(Ken Macharia) Solar powered mobile schools are soon set to make their way into Kenya’s vast semi-arid areas, benefiting thousands of children in these communities, thanks to Samsung.
The classrooms are long-haul containers which can be moved around by tracks and are fitted with solar panels to power the electrical equipment inside.
The Samsung initiative, which has already kicked off in South Africa, aims to tackle Africa’s unique environment, in particular, harsh weather conditions and poor infrastructure.
On average, less than 25% of rural areas on the continent benefit from electricity, resulting in isolated communities with limited access to education and connectivity – both of which are key to fast-tracking a nation’s development.
Samsung Electronics East Africa Business Leader Robert Ngeru confirmed the plans to roll out the program, saying its part of Samsung’s CSR initiatives.
“We want to raise computer literacy as we grow our business on the continent. The Solar Powered Internet School is a great example of this strategy at play,” said Ngeru.
The Solar powered internet school will especially become essential in Kenya as huge areas are not connected to the national electricity grid. In addition, the nomadic culture of some communities will help keep students in schools even when they move from different places.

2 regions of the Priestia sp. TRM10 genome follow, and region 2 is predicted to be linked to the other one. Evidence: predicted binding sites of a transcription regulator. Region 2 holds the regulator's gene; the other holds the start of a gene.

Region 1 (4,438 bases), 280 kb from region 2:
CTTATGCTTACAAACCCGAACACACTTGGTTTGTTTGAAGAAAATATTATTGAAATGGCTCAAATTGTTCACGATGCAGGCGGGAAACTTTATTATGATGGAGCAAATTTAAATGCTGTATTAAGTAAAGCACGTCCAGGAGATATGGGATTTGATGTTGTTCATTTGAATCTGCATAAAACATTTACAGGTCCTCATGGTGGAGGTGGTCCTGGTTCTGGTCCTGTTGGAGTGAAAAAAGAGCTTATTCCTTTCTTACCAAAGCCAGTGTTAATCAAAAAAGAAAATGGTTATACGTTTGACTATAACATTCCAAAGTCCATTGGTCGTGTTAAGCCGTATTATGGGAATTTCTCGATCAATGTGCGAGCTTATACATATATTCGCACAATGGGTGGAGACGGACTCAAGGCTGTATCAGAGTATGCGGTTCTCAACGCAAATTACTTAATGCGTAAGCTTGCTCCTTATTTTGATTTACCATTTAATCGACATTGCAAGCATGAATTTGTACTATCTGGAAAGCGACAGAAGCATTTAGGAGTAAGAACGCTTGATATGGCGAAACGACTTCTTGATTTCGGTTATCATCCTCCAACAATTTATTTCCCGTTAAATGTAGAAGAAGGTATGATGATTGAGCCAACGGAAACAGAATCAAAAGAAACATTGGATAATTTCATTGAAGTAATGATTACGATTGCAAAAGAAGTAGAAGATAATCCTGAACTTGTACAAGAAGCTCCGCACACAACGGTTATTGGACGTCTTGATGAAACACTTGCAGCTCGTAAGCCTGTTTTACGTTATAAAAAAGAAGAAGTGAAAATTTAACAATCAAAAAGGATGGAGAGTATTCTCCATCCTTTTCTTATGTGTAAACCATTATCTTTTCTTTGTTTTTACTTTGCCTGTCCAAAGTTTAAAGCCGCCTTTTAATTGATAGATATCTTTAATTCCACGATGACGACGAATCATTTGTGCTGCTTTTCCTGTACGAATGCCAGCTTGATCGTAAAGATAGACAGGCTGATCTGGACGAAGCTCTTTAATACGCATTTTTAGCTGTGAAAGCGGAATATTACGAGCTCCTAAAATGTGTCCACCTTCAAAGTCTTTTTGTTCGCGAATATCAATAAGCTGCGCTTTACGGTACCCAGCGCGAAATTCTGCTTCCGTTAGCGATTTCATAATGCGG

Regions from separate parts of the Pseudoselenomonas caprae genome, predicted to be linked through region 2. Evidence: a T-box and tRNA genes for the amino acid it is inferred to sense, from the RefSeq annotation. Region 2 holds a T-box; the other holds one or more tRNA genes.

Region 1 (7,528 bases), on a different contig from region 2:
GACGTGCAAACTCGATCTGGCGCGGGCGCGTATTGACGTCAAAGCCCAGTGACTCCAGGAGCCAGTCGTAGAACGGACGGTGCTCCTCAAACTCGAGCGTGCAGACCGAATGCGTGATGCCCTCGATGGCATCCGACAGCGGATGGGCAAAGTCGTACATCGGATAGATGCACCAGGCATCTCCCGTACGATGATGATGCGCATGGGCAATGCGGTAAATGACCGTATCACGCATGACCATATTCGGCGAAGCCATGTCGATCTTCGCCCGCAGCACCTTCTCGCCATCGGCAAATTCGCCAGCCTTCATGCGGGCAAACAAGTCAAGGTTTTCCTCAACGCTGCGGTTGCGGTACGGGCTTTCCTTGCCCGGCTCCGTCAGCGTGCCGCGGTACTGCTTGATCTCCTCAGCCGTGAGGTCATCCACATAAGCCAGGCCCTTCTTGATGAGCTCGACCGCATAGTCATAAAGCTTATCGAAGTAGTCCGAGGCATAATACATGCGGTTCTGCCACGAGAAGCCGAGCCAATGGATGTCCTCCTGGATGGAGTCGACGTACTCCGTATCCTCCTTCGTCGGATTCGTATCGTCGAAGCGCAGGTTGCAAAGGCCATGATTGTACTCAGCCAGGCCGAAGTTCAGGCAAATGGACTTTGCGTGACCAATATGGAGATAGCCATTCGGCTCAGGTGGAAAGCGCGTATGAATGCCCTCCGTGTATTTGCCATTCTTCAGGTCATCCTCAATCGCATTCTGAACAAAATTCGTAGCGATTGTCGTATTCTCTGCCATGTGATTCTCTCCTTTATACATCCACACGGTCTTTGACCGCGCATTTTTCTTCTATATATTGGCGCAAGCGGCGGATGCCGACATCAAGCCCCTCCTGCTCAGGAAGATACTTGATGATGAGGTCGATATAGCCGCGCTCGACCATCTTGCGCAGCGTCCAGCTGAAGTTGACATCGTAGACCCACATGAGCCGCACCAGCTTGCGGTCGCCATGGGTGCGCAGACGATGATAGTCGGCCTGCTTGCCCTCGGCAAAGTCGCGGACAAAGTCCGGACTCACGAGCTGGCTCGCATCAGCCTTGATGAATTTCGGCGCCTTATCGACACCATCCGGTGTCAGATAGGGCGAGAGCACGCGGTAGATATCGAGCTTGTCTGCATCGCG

The classroom can comfortably accommodate 21 learners, and includes several layers of insulation and a ventilation system, to ensure a temperate environment is maintained.
Each classroom is fitted with a 50 inch electronic E-board and different Samsung Notebooks and Netbooks, including the world-first solar powered netbooks and Galaxy Tablets for student and teacher interface.
The server currently contains the complete South African school curriculum but will soon be aligned to Kenya’s curriculum from Standard one to eight.
“The amount of power generated by the schools each day means they can be used beyond the traditional school day as an adult education centre in the afternoons or a community centre over weekends,” says Tessa Calleb, Samsung’s East Africa CSR Manager.
“Our goal was to create an environment that would facilitate learning for whole communities in remote areas that otherwise don’t have access to education tools or internet connectivity.”